The march began for me in Bethesda, Maryland; waiting in line for the metro.
I was amazed by the line wrapping around the area of the metro entrance. It was both orderly and cheerfully and entirely self-organized by the marchers. As we stood in line we chanted and whooped at cars that honked while passing. It took about an hour from the time we got on the back of the line to the time we made it onto the metro.
Being on the metro was far different than any experience on the subway I’ve ever had. People were crammed onto the train, but rather than cursing under their breath like I am used to seeing, they were asking their neighbors if they felt comfortable or if they needed food and water.
Once off the metro, we headed toward the corner of third and fourth on Independence. When we were walking toward the center of the march where everyone was crowded, we passed a lot of stern-looking police officers whp wouldn’t make eye contact with anybody. My aunt asked one of the officers why they wouldn’t smile, and he offered to take a selfie with her smiling on his phone.
After a couple hours of navigating crowds, my family and I reached what felt like the center of the march. There were people crammed in the streets just standing and waiting for the march to begin, but there were too many people to move in any direction.
We heard police honking and asking us to move, and all of a sudden a giant train of police cars and bikes drove straight through the crowd. We asked the police why they were attempting to drive directly through such a dense crowd, hoping that they were going to begin leading the march, but they gave assorted answers about medical emergencies and maintaining peace.
Around noon, about a half hour after the march was scheduled to start, people were getting very antsy because we weren’t sure what was going on. We were too far from the stage to see any of the speeches, so people were getting nervous that the march had left without us or had been cancelled. There were people that had climbed into trees, on platforms and on street lights to protest, so we asked them what was going on since all we could see in every direction were bodies.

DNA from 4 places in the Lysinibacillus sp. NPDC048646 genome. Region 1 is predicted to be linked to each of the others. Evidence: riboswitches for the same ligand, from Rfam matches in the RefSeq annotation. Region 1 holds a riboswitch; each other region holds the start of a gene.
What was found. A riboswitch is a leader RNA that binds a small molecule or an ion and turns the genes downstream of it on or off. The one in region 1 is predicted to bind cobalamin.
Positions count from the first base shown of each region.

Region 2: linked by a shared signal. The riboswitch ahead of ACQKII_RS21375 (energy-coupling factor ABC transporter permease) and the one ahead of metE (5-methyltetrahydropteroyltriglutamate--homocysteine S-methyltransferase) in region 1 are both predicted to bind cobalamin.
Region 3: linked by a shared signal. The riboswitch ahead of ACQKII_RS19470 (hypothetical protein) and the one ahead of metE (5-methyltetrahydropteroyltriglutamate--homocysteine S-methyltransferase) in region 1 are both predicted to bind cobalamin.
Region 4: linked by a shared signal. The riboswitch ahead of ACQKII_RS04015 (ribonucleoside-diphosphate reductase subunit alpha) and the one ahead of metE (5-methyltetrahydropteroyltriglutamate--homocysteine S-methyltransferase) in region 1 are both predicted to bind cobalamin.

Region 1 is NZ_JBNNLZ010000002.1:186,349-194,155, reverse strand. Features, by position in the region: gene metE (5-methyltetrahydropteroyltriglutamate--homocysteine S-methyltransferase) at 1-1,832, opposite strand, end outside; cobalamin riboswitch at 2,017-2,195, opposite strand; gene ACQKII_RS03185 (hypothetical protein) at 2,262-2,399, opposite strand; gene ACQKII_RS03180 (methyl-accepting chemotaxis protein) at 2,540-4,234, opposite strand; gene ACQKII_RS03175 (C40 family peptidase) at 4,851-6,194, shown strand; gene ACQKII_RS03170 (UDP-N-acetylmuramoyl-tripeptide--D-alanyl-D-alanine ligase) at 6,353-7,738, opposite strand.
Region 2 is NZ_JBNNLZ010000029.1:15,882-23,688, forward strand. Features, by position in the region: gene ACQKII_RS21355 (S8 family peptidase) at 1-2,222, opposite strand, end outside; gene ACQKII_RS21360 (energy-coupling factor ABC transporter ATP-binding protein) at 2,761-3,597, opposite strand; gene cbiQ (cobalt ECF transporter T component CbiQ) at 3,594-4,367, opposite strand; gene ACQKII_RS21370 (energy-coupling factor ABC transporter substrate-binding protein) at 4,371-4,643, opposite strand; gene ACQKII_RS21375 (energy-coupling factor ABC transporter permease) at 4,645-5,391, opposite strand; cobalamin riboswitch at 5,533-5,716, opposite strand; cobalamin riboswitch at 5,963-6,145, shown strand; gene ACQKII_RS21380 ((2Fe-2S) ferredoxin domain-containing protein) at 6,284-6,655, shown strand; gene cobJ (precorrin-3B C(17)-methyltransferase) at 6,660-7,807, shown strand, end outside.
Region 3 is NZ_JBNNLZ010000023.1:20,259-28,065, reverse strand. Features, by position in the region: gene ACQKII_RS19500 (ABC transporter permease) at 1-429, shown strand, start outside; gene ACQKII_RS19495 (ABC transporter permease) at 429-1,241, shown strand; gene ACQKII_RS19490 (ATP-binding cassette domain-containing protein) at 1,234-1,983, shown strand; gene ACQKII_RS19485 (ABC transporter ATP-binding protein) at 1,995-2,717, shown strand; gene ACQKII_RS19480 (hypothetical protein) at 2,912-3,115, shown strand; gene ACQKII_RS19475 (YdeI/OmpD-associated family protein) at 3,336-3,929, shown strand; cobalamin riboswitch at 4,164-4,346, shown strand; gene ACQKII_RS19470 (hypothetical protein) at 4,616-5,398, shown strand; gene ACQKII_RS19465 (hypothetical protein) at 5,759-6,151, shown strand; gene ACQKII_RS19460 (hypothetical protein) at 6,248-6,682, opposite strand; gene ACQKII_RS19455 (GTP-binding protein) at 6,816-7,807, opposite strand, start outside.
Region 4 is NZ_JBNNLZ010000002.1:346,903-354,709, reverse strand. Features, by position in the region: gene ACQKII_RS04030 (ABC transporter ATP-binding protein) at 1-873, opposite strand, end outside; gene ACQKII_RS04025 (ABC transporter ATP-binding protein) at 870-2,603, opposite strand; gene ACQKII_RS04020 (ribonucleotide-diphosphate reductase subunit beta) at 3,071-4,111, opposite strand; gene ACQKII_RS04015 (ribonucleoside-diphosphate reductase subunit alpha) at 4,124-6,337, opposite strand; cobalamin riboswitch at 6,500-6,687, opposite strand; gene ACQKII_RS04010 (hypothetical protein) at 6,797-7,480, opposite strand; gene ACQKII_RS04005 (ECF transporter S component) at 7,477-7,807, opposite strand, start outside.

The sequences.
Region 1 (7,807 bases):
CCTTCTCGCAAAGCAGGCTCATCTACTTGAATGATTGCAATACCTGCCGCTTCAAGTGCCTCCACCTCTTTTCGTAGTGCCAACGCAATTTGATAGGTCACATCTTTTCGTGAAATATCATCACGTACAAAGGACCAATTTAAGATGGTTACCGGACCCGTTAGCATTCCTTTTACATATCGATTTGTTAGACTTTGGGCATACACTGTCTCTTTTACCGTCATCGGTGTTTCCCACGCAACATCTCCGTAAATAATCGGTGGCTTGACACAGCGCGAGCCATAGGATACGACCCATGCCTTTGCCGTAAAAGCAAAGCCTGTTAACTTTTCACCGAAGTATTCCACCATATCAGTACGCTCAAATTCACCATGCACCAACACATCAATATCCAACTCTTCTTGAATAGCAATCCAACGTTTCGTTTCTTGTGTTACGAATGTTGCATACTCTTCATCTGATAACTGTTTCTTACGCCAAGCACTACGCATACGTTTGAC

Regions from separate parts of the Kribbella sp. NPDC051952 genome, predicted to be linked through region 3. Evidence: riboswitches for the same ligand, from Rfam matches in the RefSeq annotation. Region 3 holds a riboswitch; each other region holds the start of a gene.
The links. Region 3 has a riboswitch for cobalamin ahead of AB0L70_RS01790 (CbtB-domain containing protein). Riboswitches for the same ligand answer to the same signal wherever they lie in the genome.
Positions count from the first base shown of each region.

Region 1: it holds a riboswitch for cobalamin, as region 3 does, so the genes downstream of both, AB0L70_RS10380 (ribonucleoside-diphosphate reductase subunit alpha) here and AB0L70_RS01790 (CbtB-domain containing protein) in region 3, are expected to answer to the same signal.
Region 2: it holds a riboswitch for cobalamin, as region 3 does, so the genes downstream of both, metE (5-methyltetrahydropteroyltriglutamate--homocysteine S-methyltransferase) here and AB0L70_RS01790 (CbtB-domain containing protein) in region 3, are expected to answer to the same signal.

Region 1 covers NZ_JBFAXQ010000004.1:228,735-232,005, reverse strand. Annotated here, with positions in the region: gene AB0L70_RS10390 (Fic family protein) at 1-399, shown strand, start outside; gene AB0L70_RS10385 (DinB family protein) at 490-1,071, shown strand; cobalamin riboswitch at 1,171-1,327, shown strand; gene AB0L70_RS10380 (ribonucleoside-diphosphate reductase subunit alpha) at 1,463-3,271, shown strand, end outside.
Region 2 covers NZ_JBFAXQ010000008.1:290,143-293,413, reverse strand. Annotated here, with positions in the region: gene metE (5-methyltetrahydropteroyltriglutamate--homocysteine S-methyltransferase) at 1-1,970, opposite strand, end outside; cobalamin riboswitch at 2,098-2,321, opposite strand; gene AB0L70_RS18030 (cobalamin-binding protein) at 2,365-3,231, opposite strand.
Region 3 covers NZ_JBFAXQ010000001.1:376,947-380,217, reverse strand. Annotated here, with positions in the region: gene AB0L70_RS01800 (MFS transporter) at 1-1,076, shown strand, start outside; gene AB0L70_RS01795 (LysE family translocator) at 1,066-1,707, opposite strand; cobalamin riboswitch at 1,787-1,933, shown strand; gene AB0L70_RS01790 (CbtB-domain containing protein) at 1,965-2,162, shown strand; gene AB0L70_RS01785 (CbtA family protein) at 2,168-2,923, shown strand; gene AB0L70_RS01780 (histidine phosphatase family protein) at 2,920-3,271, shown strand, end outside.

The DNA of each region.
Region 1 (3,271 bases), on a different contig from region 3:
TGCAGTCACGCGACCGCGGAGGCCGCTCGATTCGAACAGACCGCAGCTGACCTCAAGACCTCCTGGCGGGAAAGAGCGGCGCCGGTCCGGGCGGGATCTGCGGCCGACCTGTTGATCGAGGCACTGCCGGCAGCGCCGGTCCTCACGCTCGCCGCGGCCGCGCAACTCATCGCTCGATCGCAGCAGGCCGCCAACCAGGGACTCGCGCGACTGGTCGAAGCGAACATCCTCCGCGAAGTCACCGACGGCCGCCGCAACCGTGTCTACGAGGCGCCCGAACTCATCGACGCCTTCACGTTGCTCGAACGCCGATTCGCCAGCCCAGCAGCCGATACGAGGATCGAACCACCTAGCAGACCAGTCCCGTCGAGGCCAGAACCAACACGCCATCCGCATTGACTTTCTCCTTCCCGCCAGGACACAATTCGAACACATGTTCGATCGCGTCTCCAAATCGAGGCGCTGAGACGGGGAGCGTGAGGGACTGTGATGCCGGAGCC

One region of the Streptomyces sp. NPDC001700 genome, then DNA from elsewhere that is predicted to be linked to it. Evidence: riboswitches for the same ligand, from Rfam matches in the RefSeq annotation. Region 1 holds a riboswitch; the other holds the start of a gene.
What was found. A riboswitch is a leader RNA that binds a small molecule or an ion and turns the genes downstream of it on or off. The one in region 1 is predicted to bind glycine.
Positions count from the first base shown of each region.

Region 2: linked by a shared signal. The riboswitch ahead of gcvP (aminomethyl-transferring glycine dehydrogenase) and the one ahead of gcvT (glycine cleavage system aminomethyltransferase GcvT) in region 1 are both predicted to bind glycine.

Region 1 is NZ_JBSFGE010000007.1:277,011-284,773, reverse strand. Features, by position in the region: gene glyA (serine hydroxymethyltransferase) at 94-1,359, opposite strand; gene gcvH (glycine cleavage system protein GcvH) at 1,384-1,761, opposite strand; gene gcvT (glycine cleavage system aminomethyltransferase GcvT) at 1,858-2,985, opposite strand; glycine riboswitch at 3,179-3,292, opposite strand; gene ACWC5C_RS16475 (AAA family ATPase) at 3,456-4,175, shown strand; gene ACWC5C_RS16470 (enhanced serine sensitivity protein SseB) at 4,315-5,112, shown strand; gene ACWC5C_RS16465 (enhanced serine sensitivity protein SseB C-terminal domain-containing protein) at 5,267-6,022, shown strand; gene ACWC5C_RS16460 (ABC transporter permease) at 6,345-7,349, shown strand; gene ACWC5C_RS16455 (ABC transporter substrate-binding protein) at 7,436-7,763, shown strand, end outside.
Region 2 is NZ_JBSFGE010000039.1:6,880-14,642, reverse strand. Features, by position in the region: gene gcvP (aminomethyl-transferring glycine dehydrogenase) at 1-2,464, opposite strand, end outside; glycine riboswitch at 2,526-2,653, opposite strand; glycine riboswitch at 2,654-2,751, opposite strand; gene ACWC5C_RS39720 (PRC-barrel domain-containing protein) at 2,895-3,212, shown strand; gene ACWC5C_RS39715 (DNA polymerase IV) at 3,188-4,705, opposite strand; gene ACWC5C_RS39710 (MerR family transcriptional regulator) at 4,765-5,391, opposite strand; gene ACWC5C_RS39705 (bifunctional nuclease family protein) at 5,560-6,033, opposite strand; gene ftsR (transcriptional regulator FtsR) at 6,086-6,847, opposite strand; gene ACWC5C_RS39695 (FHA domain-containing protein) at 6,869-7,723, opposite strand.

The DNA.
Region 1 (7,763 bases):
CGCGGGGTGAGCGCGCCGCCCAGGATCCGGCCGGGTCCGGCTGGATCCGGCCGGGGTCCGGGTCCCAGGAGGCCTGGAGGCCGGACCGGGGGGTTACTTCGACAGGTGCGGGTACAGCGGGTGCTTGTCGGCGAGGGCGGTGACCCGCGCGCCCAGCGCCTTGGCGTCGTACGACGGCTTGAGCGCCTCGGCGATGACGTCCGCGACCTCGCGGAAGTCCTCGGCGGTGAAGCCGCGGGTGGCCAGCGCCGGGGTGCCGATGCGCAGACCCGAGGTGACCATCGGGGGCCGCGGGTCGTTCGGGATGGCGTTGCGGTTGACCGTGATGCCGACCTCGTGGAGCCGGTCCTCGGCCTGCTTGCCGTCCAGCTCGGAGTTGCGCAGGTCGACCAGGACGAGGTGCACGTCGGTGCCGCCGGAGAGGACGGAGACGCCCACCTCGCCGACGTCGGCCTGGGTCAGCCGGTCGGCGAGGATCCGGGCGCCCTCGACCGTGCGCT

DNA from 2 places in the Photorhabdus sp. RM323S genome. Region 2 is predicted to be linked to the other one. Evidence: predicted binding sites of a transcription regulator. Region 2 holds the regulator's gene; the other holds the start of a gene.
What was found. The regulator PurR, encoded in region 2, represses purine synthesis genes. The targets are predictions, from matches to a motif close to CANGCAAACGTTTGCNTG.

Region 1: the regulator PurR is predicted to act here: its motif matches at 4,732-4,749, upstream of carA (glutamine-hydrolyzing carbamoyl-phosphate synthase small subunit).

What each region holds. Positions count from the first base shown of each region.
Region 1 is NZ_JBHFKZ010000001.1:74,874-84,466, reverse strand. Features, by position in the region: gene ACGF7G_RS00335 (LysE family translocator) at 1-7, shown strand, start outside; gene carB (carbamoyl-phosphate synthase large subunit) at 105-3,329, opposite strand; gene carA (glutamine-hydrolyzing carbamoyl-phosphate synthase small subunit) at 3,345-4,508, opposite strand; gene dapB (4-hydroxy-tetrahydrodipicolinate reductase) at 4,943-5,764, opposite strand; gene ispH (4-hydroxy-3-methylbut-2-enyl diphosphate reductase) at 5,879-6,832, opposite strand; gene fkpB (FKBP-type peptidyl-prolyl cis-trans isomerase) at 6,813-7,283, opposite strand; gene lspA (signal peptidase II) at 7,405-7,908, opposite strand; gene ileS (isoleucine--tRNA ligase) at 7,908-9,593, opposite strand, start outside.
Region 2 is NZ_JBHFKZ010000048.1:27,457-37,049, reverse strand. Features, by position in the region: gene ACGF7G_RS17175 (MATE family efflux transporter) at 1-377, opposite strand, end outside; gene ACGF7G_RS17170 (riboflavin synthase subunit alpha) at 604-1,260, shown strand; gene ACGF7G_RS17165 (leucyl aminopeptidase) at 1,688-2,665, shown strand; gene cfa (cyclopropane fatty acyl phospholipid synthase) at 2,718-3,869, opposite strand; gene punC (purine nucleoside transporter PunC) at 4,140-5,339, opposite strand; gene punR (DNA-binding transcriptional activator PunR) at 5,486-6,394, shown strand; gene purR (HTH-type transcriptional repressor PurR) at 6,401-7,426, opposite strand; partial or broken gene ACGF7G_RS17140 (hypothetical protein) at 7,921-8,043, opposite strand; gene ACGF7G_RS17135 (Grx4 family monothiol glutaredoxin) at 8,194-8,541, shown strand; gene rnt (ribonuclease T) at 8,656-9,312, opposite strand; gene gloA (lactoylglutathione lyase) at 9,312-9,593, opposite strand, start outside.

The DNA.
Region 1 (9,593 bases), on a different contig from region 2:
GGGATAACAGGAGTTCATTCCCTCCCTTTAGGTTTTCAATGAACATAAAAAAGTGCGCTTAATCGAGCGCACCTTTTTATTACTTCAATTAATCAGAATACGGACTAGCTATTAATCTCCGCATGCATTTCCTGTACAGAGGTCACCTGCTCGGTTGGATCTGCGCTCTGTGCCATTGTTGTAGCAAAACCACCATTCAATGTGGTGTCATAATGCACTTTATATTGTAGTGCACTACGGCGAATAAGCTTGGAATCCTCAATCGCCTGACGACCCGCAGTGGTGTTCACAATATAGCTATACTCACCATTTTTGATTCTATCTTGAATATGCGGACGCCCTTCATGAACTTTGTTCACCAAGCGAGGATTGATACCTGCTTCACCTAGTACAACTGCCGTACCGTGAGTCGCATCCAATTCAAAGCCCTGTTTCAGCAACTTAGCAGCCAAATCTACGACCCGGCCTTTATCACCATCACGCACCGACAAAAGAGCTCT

They were really the ones who helped the actual marching start. People on the ground would call up to people in the trees and say “Tree people! Where do we go?” And the people in the trees would direct us toward the mall and then to the left, so we would thank them and start the chant: “March to the mall and make a left! March to the mall and make a left!”
When the crowd started moving it was amazing. It was a massive train of people all working together to move forward. I mean that figuratively but also literally. It’s hard to start moving when there are that many people crowded together and no one in charge because everyone has to be going in the same direction at the same time. When it finally worked, however, it was truly beautiful.
One of my favorite chants was “Show me what democracy looks like? This is what democracy looks like!” It was so true. Being in the center of a monumental march that began through social media felt like true democracy. Each person was an essential voice. Some of my other favorite chants were “Tiny hands! Stupid hair! Stay out of my underwear!”, “Who are we? The popular vote!”, “No hate! No fear! Everyone is welcome here!” and “Racist, sexist, anti-gay! Donald Trump, go away!”
I had to pull myself away from the crowd when I finally headed off toward the metro. Even being in the metro waiting for a train to come was amazing. I could sometimes hear people in the distance screaming excitedly and the sound would get louder and closer. It would wash over me and I would join in screaming, and then it would continue on. It was like the wave at a sports game except way cooler. As I left the D.C. area, I felt overwhelmingly hopeful because I knew that I wasn’t done fighting.
It is just the beginning.